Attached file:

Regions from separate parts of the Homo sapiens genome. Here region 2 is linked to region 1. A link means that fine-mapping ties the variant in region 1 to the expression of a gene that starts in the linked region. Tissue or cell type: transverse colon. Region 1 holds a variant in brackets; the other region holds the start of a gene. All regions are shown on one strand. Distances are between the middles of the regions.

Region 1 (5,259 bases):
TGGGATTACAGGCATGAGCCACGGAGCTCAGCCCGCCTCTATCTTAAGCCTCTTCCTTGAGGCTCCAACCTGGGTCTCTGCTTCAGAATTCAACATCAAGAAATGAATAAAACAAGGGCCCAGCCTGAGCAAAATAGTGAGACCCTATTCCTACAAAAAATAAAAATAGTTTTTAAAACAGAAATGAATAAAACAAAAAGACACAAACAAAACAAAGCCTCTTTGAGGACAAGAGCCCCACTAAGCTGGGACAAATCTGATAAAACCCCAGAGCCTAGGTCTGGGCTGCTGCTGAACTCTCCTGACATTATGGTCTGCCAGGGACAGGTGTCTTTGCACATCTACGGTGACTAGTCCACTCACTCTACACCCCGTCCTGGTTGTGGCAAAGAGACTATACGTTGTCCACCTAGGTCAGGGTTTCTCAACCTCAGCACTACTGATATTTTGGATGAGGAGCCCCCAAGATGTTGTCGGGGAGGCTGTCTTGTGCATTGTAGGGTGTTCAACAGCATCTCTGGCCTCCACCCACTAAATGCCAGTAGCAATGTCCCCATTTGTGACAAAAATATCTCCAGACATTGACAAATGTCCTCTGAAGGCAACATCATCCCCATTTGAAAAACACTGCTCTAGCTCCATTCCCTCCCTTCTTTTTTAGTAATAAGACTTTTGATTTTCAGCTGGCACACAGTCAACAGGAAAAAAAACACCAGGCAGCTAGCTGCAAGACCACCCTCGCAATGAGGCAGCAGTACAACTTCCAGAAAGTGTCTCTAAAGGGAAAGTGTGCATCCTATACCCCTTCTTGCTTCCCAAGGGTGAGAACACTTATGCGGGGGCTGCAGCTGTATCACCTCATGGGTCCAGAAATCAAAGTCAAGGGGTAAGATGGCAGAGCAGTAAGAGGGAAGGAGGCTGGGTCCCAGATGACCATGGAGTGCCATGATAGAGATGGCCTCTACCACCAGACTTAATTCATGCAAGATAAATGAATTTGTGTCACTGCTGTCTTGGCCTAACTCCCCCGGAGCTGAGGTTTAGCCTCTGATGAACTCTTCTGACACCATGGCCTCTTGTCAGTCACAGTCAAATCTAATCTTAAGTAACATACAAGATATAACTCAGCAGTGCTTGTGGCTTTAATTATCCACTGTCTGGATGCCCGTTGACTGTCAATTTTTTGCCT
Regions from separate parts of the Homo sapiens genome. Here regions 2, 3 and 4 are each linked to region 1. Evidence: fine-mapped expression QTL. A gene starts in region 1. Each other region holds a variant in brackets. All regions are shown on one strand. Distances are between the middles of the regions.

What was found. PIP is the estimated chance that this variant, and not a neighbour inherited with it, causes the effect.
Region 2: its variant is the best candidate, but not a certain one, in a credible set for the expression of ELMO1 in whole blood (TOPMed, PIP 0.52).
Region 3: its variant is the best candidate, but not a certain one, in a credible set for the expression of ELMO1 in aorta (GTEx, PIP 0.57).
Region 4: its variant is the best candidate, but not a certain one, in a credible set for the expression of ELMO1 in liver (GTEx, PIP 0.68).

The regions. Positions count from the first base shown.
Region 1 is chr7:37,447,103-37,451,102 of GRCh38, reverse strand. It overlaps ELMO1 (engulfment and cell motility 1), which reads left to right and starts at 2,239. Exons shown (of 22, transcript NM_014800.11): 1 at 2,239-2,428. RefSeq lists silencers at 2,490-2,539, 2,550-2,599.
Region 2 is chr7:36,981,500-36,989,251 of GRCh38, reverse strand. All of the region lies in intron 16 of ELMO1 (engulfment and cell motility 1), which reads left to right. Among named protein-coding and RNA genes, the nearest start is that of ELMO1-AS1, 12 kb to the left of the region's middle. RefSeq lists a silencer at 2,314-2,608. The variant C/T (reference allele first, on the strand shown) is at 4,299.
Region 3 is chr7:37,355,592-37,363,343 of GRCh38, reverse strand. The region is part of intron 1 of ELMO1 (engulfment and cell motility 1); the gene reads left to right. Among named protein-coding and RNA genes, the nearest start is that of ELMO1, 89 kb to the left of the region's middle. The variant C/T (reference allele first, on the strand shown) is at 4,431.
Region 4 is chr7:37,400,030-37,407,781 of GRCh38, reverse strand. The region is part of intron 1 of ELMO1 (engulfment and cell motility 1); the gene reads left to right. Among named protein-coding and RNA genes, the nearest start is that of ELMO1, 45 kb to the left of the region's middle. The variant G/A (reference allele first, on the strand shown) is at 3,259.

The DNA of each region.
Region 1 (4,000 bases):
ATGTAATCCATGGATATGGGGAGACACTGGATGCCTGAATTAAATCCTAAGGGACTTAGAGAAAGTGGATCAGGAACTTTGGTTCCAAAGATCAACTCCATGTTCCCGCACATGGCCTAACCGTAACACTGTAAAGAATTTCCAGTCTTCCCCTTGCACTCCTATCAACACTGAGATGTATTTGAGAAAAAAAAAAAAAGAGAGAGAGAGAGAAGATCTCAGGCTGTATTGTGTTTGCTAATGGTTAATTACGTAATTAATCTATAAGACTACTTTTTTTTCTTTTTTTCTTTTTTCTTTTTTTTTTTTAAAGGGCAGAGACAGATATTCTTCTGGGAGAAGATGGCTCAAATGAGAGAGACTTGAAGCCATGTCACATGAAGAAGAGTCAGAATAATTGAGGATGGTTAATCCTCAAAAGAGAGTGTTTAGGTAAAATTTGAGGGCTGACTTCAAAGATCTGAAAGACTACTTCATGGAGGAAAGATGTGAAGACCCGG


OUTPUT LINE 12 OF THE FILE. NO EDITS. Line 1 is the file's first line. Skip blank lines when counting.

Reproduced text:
Region 3 is chr7:37,355,592-37,363,343 of GRCh38, reverse strand. The region is part of intron 1 of ELMO1 (engulfment and cell motility 1); the gene reads left to right. Among named protein-coding and RNA genes, the nearest start is that of ELMO1, 89 kb to the left of the region's middle. The variant C/T (reference allele first, on the strand shown) is at 4,431.